Ah Behringer gear:

1) The outlet is proprietary.
2) It's flimsy.
3) There's no power switch on the smaller mixers, so you have to unplug them.

posted by jon_kill at 5:25 AM on January 12, 2006

I read recently (on engadget or gizmodo) that Korean cellphone makers have agreed to harmonize the jacks on their phones—for the Korean market, at least. Maybe this is the start of a positive trend. And I'm hopeful that more and more stuff will be directly powerable by USB.

Apple has been pretty good about plug compatibility on their laptops—I know of only two varieties in recent years (and you could get a cheap step-down converter, and of course now there's that magnetic deal on the Macbook). But insidiously, they've had power bricks with different amp capacities for the different laptops—the 17" Powerbook draws more than the others, and needs a beefier power supply. The two are not distinguishable in any obvious way. Plugging a 12" 'book into a power supply for the 17" is not a problem; the reverse is a problem, and will make the power supply run very hot. This seems to have been a cost-saving measure, but potentially a very problematic one.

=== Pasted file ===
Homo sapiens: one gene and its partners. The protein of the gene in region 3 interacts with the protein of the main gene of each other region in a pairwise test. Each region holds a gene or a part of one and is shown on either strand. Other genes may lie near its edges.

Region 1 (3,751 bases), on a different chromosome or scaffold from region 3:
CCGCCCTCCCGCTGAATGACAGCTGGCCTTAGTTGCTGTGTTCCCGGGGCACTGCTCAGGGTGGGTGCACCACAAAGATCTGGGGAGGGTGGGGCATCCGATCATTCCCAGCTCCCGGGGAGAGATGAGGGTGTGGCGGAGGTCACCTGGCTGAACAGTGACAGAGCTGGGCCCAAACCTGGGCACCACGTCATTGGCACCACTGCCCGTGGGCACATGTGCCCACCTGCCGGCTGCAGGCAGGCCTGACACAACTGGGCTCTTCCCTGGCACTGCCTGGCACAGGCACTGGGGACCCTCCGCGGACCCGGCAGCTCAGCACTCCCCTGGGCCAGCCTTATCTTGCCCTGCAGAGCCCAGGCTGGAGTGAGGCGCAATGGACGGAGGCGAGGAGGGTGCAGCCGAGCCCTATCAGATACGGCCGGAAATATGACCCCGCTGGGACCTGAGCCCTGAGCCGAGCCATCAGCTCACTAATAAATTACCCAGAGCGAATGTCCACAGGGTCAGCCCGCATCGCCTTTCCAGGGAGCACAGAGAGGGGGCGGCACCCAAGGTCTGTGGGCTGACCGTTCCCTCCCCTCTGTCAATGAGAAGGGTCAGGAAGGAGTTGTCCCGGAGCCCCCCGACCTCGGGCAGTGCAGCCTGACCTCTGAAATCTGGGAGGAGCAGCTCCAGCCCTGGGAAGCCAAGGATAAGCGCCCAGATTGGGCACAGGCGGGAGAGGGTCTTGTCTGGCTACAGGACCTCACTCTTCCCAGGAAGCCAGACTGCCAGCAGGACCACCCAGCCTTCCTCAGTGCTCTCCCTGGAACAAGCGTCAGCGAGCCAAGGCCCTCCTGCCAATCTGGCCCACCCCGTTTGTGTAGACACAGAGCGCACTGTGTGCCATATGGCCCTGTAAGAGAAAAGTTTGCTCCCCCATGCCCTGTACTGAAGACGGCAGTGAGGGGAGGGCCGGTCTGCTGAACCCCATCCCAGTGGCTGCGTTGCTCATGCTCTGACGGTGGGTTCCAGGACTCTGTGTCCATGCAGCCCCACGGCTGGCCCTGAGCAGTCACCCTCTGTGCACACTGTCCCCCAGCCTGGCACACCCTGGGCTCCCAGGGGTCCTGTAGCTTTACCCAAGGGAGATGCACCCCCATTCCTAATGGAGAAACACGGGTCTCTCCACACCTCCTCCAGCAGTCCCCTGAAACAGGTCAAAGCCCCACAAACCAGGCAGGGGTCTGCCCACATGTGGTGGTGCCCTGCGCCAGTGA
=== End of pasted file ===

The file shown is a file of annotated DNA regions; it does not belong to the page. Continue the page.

posted by adamrice at 7:22 AM on January 12, 2006


Ahh, here is the DC plug standard I was talking about.

More info in this wikipedia entry

So yeah, C+ for effort, but a big red F for companies that foist proprietary garbage on people.
posted by -harlequin- at 3:04 PM on January 12, 2006